A Bamana Segou style mask, the face surmounted by a standing figure
Lot 2063
An Important Bamana Ntomo mask, Mali
Sold for US$ 18,300 inc. premium
Lot Details
An Important Bamana Ntomo mask, Mali
height 27in
finely carved with scarification on the face and on the torso of the standing female figure; cowries, metal and seeds attached; fine varied dark brown patina.

Stuart Hollander Collection, St. Louis
Tom Alexander, St. Louis, 1993

Ezra, Kate, "A Human Ideal in African Art",
Metropolitan Museum of Art, 1986, p. 13

According to Kate Ezra, A Human Ideal in African Art, 1986, pages 11-13, "When asked about the roles of figure sculpture, Bamana elders often used the terms mafilè fèn, fleli fèn, and lajè fèn, meaning 'something to look at' or 'something to see.' In addition to figure sculpture, these terms were applied to other types of objects as well. They convey the idea that art, for the Bamana, is something that attracts your attention, focuses your eye, and directs your thoughts. Like an ornament, it makes the performance or ritual more interesting to look at. In fact Bamana often define their role of figure sculpture in a particular context as that of a masiri, 'decoration', and the sculptures themselves are usually lavishly decorated while in use. They are made to glisten with oil and glitter with brightly colored cloth and beads, usually removed after the performance.

The contexts in which figure sculpture is used as 'something to see' are varied. In some villages in the area known as Kouroulamine, west of Bougouni, a figure sculpture was included in a celebration called madamu. For this performance by the young men's ton, or association, the boys sing the praises of the blacksmiths and the best farmers. While they danced, a sculpture decorated with beads and metal jewelry was displayed on the dance area. Described as a fleli fèn, 'something to see,' the sculpture created an additional level of visual interest, and was a form of silent praise for the blacksmiths, tangible evidence of one of their most difficult carving feats.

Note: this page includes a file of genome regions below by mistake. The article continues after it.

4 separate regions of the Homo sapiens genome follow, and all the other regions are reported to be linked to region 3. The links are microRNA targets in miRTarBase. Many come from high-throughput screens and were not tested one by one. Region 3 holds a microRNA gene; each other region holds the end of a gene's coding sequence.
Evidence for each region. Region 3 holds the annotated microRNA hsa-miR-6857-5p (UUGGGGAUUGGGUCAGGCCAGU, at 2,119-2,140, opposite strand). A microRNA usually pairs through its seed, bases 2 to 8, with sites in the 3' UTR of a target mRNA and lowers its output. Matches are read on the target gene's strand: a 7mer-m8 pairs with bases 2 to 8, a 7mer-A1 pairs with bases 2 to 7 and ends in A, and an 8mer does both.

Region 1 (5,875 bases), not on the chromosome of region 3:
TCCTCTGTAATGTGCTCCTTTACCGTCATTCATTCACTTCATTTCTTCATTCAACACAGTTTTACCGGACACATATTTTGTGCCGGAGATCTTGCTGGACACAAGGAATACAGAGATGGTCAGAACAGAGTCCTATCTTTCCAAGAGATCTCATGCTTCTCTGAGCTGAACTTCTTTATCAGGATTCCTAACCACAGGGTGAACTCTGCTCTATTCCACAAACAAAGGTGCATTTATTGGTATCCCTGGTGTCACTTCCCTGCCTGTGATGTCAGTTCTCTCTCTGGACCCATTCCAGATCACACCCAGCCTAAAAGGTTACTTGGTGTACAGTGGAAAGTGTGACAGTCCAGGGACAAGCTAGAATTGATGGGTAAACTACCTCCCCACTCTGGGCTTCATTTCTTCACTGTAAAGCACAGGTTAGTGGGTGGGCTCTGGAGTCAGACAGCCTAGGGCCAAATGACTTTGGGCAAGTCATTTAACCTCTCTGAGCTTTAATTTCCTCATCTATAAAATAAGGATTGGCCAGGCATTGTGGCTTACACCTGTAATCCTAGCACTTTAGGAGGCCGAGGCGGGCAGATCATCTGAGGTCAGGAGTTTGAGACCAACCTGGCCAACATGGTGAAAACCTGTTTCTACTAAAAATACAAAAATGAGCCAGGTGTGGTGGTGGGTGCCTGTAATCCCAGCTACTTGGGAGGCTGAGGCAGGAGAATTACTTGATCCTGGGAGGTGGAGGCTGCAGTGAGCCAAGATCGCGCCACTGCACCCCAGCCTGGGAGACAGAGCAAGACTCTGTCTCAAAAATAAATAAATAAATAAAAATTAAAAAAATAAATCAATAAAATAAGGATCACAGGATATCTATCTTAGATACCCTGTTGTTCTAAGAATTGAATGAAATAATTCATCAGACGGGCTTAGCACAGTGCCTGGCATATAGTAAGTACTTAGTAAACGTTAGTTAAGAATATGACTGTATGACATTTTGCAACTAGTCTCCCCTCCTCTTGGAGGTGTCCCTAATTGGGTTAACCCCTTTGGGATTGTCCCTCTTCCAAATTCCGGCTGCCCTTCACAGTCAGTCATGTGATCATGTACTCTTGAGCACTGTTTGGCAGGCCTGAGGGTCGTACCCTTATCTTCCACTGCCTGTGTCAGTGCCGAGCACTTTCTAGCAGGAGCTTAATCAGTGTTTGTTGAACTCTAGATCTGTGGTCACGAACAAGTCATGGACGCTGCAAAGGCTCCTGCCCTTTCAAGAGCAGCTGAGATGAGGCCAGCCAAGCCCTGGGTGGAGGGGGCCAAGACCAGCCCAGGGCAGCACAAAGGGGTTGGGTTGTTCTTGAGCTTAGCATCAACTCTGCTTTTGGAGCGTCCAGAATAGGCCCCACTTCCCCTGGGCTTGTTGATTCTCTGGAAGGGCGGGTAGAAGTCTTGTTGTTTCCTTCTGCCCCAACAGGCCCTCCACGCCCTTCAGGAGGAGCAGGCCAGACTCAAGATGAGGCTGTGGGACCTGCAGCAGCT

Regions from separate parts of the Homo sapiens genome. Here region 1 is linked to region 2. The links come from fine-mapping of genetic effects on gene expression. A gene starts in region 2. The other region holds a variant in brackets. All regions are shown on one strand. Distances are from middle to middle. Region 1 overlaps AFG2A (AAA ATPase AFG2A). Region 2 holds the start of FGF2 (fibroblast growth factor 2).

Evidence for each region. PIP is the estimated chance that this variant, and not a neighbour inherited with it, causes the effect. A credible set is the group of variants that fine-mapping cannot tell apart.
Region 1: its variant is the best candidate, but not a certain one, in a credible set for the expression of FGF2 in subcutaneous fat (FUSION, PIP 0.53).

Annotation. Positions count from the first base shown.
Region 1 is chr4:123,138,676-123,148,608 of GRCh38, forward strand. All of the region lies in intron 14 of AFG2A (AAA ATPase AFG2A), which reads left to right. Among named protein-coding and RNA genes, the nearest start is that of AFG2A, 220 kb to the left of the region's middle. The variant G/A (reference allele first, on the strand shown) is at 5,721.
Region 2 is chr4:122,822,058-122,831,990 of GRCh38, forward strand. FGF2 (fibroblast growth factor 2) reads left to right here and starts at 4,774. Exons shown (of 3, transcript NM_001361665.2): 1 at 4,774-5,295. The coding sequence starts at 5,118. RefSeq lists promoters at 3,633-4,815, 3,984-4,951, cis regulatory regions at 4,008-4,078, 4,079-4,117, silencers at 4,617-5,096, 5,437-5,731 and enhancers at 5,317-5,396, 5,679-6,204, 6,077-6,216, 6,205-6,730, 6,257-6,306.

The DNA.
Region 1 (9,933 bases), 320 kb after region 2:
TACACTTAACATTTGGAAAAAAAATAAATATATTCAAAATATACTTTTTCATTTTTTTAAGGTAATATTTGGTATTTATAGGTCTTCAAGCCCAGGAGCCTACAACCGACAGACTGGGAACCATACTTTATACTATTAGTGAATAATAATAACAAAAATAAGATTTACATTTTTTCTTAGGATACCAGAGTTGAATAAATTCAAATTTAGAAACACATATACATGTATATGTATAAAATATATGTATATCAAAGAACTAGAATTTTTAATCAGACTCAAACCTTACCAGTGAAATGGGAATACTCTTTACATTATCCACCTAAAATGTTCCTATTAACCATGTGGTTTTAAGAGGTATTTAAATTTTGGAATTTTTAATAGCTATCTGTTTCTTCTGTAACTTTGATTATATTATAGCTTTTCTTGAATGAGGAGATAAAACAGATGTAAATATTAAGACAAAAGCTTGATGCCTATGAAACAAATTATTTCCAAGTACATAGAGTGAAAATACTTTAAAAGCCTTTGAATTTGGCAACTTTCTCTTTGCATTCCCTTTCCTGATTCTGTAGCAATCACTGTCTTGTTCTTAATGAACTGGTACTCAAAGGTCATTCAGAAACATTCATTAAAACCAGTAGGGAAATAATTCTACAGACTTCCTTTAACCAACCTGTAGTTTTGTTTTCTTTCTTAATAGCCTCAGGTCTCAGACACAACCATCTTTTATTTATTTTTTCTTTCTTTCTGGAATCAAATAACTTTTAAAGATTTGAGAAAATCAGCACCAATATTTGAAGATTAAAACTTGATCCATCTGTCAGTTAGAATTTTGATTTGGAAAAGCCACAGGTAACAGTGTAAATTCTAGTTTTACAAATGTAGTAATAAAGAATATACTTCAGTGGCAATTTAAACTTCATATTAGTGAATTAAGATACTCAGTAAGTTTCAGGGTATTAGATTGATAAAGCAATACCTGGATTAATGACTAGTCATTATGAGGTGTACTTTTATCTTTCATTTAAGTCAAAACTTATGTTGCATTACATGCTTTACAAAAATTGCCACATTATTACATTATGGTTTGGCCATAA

A similar idea was expressed by an elderly blacksmith in the Kouroulamine area. When asked about figure sculptures, he immediately thought of the small human figures carved on some sogoni kun antelope headdresses from this area. He said he had first seen figure sculptures at performances by new initiates of Jo society and was so impressed by them he decided to add them to his antelope carvings as a masiri, or 'decoration.' Not only were they wonderful to look at, the blacksmith told me, but they demonstrated the carver's tremendous skill and in this sense they were virtuoso works.

A similar intent may also explain the presence of figures on other types of Bamana objects. Just as human figures are often incorporated into Bamana antelope headdresses, they are sometimes also seen on Ndomo society masks...The presence of the human figure on these masks and implements may well be intended to increase the allure, the eye-catching appeal, of the works."

cf. Sotheby's, New York, May 15, 2009, lot 182; Sotheby's, Paris, December 6, 2005, lot 29, for similar examples.